Thimble is a favourite with collectors. For example, they are tiny and subsequently easy to display in small cabinets or tables with glass lids. Furthermore, there are so many varieties, from brass to decorated porcelain to gold.
While the Romans used thimbles, these are to be found only in museums. Those available to collectors date from the late eighteenth century. Both women and men used them, indeed, to protect the finger while pushing a needle in sewing. That is, women use them for embroidery, men for tailoring. By the same token, sailors used a tough finger protector for mending sails.
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Thimble in Nineteenth century
Whereas thimbles were at first made by hand, by Victorian times they were manufactured by machine. In the nineteenth century they were in great demand for embroidery. Ladies sat by the fire with their needlework, making patchwork cushions or doing tapestry. Furthermore, the advent of electricity must have been a great improvement for their eyesight. Sewing machines only started appearing around the end of the century.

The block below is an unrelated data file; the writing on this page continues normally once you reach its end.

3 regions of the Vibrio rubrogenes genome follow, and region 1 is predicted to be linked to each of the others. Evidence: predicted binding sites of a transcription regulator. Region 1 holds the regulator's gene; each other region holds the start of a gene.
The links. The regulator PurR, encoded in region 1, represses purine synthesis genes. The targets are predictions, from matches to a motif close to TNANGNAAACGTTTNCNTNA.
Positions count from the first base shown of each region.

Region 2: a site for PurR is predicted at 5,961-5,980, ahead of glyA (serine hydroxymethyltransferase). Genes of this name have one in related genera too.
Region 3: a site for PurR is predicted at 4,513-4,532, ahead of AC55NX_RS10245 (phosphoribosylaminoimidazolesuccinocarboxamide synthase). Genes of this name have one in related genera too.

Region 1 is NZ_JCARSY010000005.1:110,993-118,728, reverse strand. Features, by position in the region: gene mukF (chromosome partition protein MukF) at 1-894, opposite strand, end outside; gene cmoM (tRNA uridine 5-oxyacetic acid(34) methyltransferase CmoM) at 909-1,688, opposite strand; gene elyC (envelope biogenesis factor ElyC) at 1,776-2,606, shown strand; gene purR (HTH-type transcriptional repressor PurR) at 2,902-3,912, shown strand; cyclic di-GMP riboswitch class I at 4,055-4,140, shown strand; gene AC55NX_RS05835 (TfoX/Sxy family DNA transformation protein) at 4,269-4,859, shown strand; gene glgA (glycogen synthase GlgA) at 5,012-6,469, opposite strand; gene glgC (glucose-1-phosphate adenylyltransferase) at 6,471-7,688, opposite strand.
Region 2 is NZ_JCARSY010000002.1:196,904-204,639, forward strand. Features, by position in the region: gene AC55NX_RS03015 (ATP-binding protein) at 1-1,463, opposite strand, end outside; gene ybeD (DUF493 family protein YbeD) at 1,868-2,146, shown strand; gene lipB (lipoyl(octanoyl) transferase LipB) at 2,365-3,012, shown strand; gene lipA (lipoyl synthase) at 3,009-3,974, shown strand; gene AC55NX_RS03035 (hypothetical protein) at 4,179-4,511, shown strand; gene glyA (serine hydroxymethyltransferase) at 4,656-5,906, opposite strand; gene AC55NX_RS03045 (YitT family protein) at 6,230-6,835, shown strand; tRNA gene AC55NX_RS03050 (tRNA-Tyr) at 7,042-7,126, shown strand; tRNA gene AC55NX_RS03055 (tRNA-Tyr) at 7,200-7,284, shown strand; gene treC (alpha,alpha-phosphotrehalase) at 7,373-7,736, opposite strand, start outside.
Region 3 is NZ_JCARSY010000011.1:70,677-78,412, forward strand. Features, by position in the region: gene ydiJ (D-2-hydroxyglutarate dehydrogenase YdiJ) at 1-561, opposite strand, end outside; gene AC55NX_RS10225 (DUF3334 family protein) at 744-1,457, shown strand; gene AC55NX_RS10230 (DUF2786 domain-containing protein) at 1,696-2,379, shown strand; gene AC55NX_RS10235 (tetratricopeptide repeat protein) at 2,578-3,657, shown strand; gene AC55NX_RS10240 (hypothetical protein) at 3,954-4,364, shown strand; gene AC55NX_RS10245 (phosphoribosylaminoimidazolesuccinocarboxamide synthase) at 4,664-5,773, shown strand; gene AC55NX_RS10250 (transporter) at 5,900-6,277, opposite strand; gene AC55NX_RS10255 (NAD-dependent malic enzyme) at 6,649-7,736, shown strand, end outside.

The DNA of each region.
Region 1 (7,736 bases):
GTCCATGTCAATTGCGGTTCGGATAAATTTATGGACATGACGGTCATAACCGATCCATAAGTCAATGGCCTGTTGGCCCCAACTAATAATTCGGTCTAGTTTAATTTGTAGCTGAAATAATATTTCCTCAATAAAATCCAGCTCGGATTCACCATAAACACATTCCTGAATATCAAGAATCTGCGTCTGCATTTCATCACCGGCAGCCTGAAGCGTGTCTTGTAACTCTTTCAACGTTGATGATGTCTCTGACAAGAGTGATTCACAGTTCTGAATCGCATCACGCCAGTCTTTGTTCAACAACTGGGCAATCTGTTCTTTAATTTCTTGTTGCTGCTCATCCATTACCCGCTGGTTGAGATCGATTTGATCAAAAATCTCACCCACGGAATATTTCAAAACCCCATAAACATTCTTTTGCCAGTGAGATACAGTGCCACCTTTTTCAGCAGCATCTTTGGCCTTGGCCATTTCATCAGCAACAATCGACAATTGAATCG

The earliest were made of bronze, subsequently of brass. Simple items could be bought from trinket sellers or at village fairs. Further, they began to appear in decorated porcelain. Some made by Meissen in Germany or Coalport in the UK are rare outside museums.
Thimble early modern times
Thimbles were used to measure spirits and gunpowder in early modern times. Hence the expression “just a thimbleful”. During the First World War, the British Government collected those made of silver to melt down and pay for hospital equipment. In addition, they can be found in aluminium, gold, porcelain, bone (rare) and early plastics. Additionally, they were used for advertising, or decorated with art nouveau designs. Children’s ones, used while little girls learnt to sew, are much sought after. To say nothing of tiny ones for charm bracelets. As well as those put in traditional Christmas puddings, or even minute ones to play with in dolls’ houses.
As an example of curiosities, they were used to carry out the equivalent of the “three card trick”. Specifically, a pea was placed under one of three thimbles. Unsuspecting onlookers were then encouragd to bet under which one the pea could be found. What is more, a superstition says that if three of them are given to you as presents, you will never marry.
Variety of prices
In short, they can cost just a few dollars online, or be found cheaply in souvenir shops. Whereas early porcelain items by Meissen have been sold at auction for prices above the $20,000 mark. Indeed, a collector has an enormous variety of designs and prices to choose from.